Becky Sideman, Extension Professor and Specialist at UNH discussed “Selecting Varieties for High Tunnels”. The purpose of this study was to compare performance of greenhouse and field pepper varieties for colored bell production in unheated high tunnels. Some of the varieties selected were developed specifically for greenhouse production, both low and high tech, while others were field varieties. Seeds for the trial were planted on March 30 and, after two transplantings, were planted in a 30 inch by 60 inch high tunnel. During their growth they were pruned and trellised with the first fruit being harvested on Aug. 14 continuing until Oct. 21. Fruits were harvested once a week, weighed and evaluated. The varieties that ranked the best, Bentley and Felicia, were classified as high tech greenhouse peppers. Translating greenhouse yields compared to field varieties on a per acre basis, the greenhouse varieties would have yielded 46,000 to 66,000 lbs. per acre while the field varieties would have yielded 23,000 to 27,000 lbs. per acre.
The moderator for the afternoon session was Jude Boucher, long time vegetable extension specialist at UConn.
Henry Greseczyk from the Greseczyk Farms in New Hartford, CT, gave the audience some ideas about improving sales at farmers markets. Henry suggested using the entire display area and avoid a cave-like arrangement which serves to impede traffic flow. Utilize the higher parts of the display area, get customers looking up and not just down at a table. CSA can be part of a farmers market and has the potential of increasing sales in that area when potential customers see other customers walking away with bags full of produce. Eggs can be part of the goods offered for sale, keeping some hens to fill that need should not add a great deal to the everyday farm routine. Those tending the stand should not be using cell phones, they are working to meet the needs of customers, not for their own entertainment. Money transactions should be done in as quick a manner as possible and without a lot of flair.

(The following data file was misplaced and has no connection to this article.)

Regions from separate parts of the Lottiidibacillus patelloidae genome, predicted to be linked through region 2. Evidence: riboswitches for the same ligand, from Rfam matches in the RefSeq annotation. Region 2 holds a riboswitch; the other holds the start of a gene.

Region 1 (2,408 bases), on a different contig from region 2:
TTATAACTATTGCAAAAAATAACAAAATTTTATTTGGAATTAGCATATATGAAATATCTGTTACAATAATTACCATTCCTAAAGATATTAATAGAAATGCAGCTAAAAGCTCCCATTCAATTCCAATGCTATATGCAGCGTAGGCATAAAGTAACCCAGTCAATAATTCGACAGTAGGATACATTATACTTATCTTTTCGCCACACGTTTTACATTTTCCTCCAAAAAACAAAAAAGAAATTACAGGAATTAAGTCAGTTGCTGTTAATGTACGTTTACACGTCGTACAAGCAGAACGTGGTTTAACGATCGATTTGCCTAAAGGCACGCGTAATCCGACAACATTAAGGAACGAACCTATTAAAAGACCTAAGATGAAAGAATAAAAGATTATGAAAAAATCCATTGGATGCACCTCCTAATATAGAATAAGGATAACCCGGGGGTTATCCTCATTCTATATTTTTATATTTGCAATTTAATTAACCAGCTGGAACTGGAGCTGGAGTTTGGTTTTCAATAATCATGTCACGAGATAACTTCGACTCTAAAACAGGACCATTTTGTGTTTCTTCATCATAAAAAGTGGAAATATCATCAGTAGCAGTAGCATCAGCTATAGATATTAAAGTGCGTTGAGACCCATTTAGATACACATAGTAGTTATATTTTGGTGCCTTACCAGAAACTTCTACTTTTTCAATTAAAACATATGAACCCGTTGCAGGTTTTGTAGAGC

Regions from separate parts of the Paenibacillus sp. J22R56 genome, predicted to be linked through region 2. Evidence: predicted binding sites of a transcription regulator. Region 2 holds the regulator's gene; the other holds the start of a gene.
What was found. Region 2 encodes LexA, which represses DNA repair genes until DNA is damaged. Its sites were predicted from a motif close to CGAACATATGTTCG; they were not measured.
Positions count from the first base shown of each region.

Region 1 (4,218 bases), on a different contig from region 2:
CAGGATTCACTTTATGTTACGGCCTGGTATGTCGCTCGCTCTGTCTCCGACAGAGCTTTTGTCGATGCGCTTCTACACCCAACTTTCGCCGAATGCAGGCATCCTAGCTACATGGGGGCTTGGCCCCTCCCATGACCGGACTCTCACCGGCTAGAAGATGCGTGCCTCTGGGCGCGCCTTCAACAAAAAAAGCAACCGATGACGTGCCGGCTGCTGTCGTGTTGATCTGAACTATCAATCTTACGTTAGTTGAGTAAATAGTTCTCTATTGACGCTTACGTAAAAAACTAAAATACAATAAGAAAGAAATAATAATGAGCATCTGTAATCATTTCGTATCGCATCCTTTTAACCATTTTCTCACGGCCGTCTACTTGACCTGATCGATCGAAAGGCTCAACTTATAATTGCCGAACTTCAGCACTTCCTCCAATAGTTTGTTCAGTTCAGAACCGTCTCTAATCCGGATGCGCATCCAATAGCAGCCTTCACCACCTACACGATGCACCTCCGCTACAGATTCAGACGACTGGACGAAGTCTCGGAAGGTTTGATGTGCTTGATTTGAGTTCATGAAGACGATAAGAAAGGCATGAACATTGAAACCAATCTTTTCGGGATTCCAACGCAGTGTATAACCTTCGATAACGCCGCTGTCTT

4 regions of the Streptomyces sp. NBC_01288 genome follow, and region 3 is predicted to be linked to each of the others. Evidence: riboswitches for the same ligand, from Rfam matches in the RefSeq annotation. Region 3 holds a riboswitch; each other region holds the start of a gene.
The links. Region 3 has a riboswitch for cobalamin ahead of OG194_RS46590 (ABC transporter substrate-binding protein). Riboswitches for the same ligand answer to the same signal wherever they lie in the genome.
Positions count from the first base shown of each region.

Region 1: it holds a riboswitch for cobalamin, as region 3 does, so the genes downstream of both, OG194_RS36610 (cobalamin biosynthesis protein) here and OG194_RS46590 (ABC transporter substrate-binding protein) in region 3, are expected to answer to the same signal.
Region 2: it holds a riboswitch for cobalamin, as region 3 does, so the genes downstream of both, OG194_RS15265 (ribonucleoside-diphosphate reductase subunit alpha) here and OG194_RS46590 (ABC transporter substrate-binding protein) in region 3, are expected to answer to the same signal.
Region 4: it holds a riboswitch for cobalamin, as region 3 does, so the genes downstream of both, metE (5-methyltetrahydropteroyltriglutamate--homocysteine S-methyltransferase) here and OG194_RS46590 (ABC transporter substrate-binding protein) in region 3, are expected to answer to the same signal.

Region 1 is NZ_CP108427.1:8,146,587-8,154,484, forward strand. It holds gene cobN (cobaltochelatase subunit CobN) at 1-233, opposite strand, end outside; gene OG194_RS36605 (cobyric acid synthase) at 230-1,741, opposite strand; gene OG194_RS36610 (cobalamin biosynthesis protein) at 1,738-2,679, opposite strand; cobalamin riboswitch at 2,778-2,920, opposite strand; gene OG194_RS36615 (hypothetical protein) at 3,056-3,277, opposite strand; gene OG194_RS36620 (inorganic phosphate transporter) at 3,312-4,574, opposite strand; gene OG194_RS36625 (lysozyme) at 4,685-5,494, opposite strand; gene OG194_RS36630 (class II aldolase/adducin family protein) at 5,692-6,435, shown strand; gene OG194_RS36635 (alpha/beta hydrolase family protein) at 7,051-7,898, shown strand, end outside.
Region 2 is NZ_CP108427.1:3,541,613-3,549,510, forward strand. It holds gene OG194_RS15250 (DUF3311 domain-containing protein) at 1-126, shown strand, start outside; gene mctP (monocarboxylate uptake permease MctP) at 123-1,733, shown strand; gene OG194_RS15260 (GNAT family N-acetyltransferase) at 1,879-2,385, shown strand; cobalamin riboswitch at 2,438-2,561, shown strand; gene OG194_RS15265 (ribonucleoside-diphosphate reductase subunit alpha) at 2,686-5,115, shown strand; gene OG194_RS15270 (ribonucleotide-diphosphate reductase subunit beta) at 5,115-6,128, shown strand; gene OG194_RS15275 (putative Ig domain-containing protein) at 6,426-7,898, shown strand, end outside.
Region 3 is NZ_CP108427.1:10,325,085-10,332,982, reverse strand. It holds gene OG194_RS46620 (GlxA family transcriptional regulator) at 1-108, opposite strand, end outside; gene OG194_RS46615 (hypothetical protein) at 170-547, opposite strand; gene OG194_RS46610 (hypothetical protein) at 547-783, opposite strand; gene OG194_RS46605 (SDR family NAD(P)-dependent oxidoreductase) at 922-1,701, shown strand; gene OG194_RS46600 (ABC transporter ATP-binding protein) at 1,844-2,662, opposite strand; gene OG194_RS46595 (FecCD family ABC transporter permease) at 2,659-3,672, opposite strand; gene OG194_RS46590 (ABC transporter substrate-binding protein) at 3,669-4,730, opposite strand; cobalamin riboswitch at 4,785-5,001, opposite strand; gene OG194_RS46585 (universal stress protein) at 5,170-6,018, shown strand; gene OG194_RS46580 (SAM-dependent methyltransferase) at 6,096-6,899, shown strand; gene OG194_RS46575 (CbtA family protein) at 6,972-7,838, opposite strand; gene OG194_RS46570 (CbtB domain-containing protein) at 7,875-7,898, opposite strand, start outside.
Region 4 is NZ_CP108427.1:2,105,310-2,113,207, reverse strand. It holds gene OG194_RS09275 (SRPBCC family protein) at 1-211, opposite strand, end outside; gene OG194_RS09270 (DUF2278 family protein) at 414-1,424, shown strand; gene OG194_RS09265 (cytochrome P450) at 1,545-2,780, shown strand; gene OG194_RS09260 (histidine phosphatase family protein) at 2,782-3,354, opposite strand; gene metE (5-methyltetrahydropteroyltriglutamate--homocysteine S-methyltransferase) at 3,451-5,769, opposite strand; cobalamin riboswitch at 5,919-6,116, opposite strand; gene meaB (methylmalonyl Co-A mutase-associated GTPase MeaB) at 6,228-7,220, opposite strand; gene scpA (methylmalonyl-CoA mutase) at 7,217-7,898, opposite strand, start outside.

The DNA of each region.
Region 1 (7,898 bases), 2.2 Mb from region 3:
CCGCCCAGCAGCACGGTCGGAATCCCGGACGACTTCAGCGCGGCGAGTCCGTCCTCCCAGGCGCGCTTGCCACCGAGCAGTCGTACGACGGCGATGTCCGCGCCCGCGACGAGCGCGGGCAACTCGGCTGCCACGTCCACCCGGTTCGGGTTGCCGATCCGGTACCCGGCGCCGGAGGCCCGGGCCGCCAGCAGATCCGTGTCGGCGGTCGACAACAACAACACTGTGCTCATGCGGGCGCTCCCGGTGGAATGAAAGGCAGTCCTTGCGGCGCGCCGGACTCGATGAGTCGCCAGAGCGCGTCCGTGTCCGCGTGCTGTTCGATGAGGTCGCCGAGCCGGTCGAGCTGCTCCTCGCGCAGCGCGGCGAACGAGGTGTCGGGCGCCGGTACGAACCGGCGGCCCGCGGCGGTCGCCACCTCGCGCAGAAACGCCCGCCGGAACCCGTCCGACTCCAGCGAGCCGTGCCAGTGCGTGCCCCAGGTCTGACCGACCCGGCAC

This may well be the year of the bee and to present some ideas about issues facing that busy and essential insect came Richard Cowles of the Connecticut Agricultural Experiment Station. Nicotinoides are synthetic insecticides closely related to nicotine and are widely used to kill a variety of harmful and harmless insects. Now scientists are wondering about its role in colony collapse disorder. At this point in time it is Dr. Cowles contention that they have little role in the development of this serious condition.
The Jones Family Farm in Shelton, CT, raises a wide variety of crops to meet the needs of its diverse customer base, one these being blueberries. Any blueberry grower will usually put birds and bird control near the top of their management priorities. Jamie Jones stated that when he was a student at Cornell, the instructor teaching blueberry culture put three things at the top of the list regarding their needs and they were pH, pH and pH. The Jones Farm uses three marketing tools to sell their berries: pick your own, farmers market and farm stand, and wholesale.
In what may have been his final presentation to this meeting as Vegetable Extension Specialist Jude Boucher announced his pending retirement and was given a standing ovation by the attendees who have benefited from his guidance and direction for so many years. Jude reviewed the natural enemies of vegetable and fruit pests. First on the list were lady beetles, of which there are several varieties that feed on a variety of pests thus classifying them as one of many general predators. It would pay all of those involved in crop production to become familiar with those bugs that are in this group. To the untrained eye they may all appear to be on the bad guy list. Among those Jude mentioned were the ground beetle, the praying mantis, the anchor stink bug and toads.
A group called parasitoids do their work by laying their eggs on the larvae and other developmental stages of destructive pests on which they feed. Again, it pays to know who your friends are. In addition to this group of helpers there are various viruses and fungi that are helpful in any control program.
This program is a must go for any Connecticut vegetable or small fruit grower in order to stay abreast of what is going on at the cutting edge in their businesses.